Pissed about Pluto—The nature of science and how do we teach it
Jeff Johnston, Matt Nyman, Megan Jones, and Kaatje Kraft
Sarah is a student in a science class for teachers. The class started working on a scale model of the solar system and when we got to the topic of Pluto, Sarah was distraught that Pluto had been "plutoed." During elementary school Sarah had done a report on Pluto that included creating a model of the planet, for which she received much positive feedback.
After this experience Sarah's interest in science decreased significantly. "Why should I even teach this to my future students if it's going to change anyway? There is no certainty in science." Sarah is spreading her skepticism about the tenuous nature of scientific "knowing."
The dilemma here is related to the dynamic nature of science and that science. How does the instructor explain that this is a good thing?
Ed Nuhfer and Pat Hauslein
It's good to be dissatisfied when you recognize that not all answers are right or wrong because you are moving toward a higher level of thinking that admits that ambiguity is legitimate and that what we know changes in context based upon what evidence is available. Go to http://www.isu.edu/ctl/nutshells/index.html (more info) and read the descriptions of the various stages of the Perry Model in Nutshells year 2000.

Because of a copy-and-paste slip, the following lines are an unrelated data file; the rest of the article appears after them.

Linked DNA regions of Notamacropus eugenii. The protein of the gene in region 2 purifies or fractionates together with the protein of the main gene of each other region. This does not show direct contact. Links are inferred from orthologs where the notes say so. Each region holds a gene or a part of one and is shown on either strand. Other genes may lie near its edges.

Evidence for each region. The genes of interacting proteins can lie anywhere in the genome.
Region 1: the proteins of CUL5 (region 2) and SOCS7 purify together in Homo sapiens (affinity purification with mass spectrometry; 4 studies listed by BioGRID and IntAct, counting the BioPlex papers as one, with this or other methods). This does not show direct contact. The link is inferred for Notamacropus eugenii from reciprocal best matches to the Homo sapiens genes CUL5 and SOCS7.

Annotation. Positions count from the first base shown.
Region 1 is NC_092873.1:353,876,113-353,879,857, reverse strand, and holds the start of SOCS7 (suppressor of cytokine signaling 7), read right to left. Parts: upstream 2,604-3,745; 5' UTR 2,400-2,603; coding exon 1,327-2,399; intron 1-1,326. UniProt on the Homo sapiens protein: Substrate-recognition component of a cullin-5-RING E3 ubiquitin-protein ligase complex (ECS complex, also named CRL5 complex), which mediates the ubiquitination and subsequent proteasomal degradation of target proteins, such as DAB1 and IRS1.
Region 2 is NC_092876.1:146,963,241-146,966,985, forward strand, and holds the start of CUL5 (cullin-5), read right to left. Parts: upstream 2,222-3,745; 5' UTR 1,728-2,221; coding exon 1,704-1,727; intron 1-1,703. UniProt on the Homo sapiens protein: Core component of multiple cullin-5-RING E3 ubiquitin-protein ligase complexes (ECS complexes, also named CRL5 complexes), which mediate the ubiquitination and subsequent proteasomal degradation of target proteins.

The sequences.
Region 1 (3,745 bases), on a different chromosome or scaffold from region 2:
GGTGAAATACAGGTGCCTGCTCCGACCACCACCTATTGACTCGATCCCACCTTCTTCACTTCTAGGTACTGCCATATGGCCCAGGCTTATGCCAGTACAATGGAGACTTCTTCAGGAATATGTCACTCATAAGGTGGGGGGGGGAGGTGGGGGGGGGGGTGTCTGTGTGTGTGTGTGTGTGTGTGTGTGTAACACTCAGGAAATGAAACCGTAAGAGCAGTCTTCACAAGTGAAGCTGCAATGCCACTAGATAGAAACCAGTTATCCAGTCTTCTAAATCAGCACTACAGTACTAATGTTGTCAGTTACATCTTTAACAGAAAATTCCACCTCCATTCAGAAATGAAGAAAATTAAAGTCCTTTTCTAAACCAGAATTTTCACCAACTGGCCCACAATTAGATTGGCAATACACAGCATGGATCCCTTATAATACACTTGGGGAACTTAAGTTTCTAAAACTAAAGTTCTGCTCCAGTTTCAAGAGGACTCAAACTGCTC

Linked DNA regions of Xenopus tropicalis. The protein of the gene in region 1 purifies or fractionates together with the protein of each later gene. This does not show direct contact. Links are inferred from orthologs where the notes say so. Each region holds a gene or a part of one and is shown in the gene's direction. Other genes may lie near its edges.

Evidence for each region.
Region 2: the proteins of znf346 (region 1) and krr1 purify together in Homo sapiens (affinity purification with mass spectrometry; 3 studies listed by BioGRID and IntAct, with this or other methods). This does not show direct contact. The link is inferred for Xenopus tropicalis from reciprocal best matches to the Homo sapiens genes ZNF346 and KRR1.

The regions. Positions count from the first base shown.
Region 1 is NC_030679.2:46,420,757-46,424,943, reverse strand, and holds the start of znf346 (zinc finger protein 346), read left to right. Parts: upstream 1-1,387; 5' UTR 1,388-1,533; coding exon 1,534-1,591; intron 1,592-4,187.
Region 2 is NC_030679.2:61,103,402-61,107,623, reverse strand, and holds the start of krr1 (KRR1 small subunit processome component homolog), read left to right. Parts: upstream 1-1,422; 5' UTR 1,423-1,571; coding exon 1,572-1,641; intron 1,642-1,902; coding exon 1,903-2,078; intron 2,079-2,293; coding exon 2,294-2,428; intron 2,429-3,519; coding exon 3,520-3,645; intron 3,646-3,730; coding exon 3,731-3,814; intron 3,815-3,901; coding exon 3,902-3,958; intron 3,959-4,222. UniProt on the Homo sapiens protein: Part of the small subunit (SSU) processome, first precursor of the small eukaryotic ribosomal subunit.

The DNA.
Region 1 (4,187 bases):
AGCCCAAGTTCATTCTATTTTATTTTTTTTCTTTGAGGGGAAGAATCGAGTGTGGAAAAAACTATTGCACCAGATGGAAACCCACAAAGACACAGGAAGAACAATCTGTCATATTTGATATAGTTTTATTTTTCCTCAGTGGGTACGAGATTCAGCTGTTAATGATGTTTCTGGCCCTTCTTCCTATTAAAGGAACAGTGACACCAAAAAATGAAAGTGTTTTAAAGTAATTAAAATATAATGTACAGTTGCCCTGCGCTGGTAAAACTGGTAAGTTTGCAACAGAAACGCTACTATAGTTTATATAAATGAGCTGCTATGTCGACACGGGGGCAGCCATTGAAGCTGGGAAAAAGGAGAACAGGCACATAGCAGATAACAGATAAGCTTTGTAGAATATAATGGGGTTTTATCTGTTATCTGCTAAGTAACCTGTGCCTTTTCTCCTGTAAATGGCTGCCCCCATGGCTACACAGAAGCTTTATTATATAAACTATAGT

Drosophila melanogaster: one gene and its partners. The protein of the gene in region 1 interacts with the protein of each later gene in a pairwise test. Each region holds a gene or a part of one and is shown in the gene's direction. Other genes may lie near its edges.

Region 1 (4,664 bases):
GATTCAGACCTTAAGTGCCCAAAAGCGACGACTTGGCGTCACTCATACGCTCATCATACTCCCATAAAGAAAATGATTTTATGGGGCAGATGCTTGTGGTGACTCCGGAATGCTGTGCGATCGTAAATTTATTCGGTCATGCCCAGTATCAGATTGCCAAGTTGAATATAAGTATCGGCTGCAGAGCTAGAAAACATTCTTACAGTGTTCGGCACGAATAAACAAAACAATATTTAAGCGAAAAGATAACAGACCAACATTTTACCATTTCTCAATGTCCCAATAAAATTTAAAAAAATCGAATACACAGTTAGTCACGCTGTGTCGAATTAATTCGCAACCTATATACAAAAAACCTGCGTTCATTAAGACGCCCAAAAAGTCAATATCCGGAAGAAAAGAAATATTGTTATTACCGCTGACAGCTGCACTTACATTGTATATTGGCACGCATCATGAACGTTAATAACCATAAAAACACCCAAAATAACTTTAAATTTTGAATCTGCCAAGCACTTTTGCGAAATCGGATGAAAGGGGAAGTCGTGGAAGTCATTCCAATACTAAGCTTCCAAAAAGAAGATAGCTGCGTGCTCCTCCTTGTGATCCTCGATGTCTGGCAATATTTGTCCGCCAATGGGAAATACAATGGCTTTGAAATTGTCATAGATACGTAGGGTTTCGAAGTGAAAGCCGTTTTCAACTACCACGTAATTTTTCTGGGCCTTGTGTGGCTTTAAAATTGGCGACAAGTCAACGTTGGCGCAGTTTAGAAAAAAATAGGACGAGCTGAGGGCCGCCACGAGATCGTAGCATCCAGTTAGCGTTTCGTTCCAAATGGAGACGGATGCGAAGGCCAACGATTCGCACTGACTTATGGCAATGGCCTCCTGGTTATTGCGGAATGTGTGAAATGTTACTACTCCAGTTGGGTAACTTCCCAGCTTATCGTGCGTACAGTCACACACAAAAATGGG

Ask, "What is a non-science example where change proved beneficial? Turn to your neighbor to answer." Then, call on pairs.
Ask how do you think differently now from how you thought when you were a child? What benefit does maturity and expanded experience bring to you?
Next ask: "Why did Pluto's classification change?– What do we now know about planets that led us to conclude that Pluto is no longer a planet?" What benefit does maturity bring to a science?
Activity—go to the web and look up top 100 scientific discoveries at http://science.discovery.com/convergence/100discoveries/big100/big100.html . Pick one and explain how that changed a prior way of thinking about some aspect of the physical world.